Congress takes on medical-trials controversy
Seattle Times staff reporters
WASHINGTON, D.C. - Spurred by questions about clinical medical trials in Seattle and elsewhere, Congress is looking closely at whether patients who participate are being properly informed and protected.
A Senate subcommittee takes up the issue this morning, beginning with testimony about a controversial experiment at Seattle's Fred Hutchinson Cancer Research Center.
The lead witness at the hearing of the Senate Subcommittee on Public Health is the sister of a woman who died in the experiment, called Protocol 126.
Cheryl Chambers, a teacher from Richmond, Va., said she would ask for new laws on protecting patients and guarding against conflicts of interest by researchers. She also planned to ask for a federal investigation of the Hutchinson center.
Chambers says she and her sister, Becky Wright of Heflin, Ala., were misled about the risks of the experimental treatment Wright agreed to in Protocol 126. They also were not told that the researchers in the clinical trial had financial interests in some of the drugs being tested.
In Protocol 126, which took place in various stages at The Hutch from 1981 to 1993, doctors researched whether using certain drugs to deplete T-cells in donated bone marrow would effectively eliminate a problem known as graft-versus-host disease and make bone-marrow transplants more successful.
The result was quite different, however, as The Seattle Times reported in March. Eighty of 82 people died in the experiment, including at least 20 from causes directly attributable to the treatment. Many of those, including Wright, had a good chance of survival with conventional bone-marrow transplants.
The three lead researchers and a Hutch-affiliated foundation held stock in a Seattle firm that held the commercial license to some of the drugs being tested. The researchers, now the subject of a federal class-action suit by families of some of the patients, insist they did nothing wrong.
Chambers, who donated bone marrow to Wright, says she was "shocked at the deception involved in my sister's care."
Today's Senate hearing is titled "Human Subject Research: Are Patients Protected?" Other scheduled witnesses include:
• Dr. Greg Koski, new director of the federal Office for Human Research Protections. He is promoting better training and certification of research-review boards. Critics want Koski's office divorced from the Department of Health and Human Services because of the conflicts inherent in both promoting and policing human experiments.
• University of Southern California medical ethicist Alex Capron. He represents the National Bioethics Advisory Commission, which recently called for requiring doctors to reveal their financial interests to patients.
Both the top Republican and the top Democrat on the subcommittee support reform. Sens. Bill Frist, R-Tenn., and Edward Kennedy, D-Mass., are collaborating on new legislation for patient protection in human research.
"They've been working together on it pretty well," said Margaret Camp, spokeswoman for Frist, the subcommittee chairman who is also a cardiologist. "They both think something needs to be done."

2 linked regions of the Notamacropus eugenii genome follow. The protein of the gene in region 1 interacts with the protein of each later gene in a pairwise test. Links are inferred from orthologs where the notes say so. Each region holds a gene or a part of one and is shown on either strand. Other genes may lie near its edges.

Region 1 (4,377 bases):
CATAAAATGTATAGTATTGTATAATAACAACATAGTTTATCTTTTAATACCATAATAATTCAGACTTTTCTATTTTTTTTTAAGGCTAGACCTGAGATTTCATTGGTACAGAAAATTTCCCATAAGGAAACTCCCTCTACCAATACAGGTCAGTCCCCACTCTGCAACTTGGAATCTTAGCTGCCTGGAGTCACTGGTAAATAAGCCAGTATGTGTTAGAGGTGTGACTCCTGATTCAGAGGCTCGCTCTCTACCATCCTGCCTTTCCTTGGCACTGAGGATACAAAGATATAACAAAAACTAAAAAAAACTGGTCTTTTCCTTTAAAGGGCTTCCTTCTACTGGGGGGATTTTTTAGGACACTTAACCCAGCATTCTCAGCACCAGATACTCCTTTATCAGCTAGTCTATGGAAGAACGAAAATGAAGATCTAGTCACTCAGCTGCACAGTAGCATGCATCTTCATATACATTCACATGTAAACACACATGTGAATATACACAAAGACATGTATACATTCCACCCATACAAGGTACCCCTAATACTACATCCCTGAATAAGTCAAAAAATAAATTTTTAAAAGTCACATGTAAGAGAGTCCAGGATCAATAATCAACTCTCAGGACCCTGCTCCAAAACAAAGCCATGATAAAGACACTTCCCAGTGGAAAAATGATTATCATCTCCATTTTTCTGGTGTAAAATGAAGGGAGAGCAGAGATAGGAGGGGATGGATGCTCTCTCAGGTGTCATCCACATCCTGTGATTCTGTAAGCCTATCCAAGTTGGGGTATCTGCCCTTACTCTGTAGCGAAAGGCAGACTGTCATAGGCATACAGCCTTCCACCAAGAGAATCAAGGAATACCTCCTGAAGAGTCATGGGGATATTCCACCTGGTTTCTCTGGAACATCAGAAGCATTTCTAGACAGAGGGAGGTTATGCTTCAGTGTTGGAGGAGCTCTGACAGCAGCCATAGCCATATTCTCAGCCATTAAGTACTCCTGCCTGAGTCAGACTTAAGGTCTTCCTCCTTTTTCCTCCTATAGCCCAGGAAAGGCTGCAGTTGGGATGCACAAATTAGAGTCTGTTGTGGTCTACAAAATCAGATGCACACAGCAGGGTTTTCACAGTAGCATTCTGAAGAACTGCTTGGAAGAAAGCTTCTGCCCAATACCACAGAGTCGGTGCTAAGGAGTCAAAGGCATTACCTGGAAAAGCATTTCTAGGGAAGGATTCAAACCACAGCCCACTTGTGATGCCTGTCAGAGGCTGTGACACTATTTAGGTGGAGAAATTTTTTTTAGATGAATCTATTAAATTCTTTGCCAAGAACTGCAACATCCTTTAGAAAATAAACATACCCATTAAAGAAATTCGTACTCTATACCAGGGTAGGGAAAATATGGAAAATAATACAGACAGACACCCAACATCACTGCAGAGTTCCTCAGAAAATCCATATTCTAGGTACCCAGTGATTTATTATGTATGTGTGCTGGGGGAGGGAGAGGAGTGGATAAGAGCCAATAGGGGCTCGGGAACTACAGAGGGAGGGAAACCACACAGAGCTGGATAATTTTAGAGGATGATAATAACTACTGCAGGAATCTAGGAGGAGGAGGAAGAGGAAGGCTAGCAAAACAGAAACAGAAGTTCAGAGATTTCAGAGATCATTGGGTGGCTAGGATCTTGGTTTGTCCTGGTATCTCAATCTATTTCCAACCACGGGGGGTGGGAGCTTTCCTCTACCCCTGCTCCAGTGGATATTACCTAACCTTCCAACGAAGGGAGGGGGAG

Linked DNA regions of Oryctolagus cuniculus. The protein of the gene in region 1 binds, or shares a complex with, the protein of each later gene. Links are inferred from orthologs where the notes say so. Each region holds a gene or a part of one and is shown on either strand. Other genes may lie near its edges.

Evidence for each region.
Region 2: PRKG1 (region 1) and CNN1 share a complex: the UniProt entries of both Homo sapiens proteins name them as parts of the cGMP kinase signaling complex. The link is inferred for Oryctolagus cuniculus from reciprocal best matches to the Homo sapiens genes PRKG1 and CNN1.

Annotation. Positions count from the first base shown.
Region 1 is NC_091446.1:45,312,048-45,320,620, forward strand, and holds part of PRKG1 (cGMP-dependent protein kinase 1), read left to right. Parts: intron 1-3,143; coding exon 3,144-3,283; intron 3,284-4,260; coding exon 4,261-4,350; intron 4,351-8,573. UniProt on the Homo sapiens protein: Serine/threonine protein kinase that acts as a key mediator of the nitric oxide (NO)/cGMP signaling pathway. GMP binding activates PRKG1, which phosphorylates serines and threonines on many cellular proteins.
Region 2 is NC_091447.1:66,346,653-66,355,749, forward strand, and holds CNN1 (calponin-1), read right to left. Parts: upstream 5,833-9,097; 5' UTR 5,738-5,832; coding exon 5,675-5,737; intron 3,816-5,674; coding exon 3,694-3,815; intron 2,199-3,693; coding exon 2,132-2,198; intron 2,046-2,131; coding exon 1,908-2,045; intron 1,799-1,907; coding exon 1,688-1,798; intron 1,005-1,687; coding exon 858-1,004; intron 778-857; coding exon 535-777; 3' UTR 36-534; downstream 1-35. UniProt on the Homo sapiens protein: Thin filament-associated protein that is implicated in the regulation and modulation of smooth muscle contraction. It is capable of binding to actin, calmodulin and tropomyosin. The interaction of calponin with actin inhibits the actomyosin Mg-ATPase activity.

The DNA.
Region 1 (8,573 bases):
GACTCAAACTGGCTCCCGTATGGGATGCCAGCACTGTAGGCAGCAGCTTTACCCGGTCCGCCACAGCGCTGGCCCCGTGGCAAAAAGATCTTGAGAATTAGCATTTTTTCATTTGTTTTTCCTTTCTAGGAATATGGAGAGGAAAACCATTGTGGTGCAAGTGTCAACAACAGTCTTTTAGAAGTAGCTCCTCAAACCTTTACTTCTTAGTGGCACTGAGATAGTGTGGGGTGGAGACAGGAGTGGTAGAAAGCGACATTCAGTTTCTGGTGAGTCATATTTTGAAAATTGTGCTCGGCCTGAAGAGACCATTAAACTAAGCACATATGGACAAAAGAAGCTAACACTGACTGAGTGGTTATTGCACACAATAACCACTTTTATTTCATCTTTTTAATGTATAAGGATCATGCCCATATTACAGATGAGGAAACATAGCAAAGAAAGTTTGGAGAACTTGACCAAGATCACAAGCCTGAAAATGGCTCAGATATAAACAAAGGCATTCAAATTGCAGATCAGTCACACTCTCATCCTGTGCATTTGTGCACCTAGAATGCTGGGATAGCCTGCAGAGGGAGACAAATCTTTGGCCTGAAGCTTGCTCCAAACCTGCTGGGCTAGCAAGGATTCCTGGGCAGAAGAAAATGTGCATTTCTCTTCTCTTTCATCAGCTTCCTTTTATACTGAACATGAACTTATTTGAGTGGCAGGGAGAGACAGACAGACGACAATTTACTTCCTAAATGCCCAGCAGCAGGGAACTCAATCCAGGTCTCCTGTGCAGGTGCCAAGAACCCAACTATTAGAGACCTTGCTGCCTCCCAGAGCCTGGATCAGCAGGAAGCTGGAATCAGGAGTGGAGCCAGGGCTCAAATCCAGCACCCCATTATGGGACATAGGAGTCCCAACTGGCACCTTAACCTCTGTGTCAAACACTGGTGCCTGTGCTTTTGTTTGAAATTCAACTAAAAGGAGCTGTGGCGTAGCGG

In the House of Representatives, meanwhile, Rep. Diana DeGette, D-Colo., is rounding up support for a new, broader version of the proposed Human Research Subject Protections Act, which languished last year.
"We're optimistic," DeGette's chief of staff, Lisa Cohen, said yesterday. "There's been sort of a renewed emphasis on this issue. The problem you faced in Seattle and a situation in Denver, which sparked the congresswoman's interest, have certainly percolated through the Congress. There's certainly movement."
Between 1986 and 1995, federal spending for health research doubled to $13.4 billion, and industry spending tripled to $18.6 billion. Clinical research is one of the few programs being expanded in President Bush's 2002 budget. More than 10,000 programs and 45,000 researchers conduct medical research on humans in the United States.
Dr. Mary Faith Marshall, a University of Kansas bioethicist and chairwoman of the National Human Research Protections Advisory Committee, calls this a "golden moment" for reform.
But Vera Hassner Sharav, president of a patient-advocacy group, Citizens for Responsible Care & Research, isn't so sure. She worries that industry influence won't allow real change in Congress. "It is a public outcry that has to happen. It is not going to come from within."
In the two months since The Times published its series on clinical trials at The Hutch - titled, "Uninformed Consent: What patients at 'The Hutch' weren't told about the experiments in which they died" - the cancer center has been assuring this state's congressional delegation that its procedures and patient protections are sound.
One of the first things Hutch President Dr. Lee Hartwell did after publication of the series was to fly to Washington, D.C., for meetings.
"They seem to be treating this with the care and importance that this demands," said Rep. Jay Inslee, D-Bainbridge Island, who said Hutch officials have displayed "exquisite sensitivity" to the concerns raised.
Inslee also applauded Hutch officials for appointing a panel to review its policies and practices. The panel, chaired by former Seattle University President the Rev. William Sullivan, is meeting privately and plans to issue a report later this year.
Audio of the Senate Subcommittee on Public Health's hearing on human-subject research can be heard on the C-SPAN web site www.capitolhearings.org/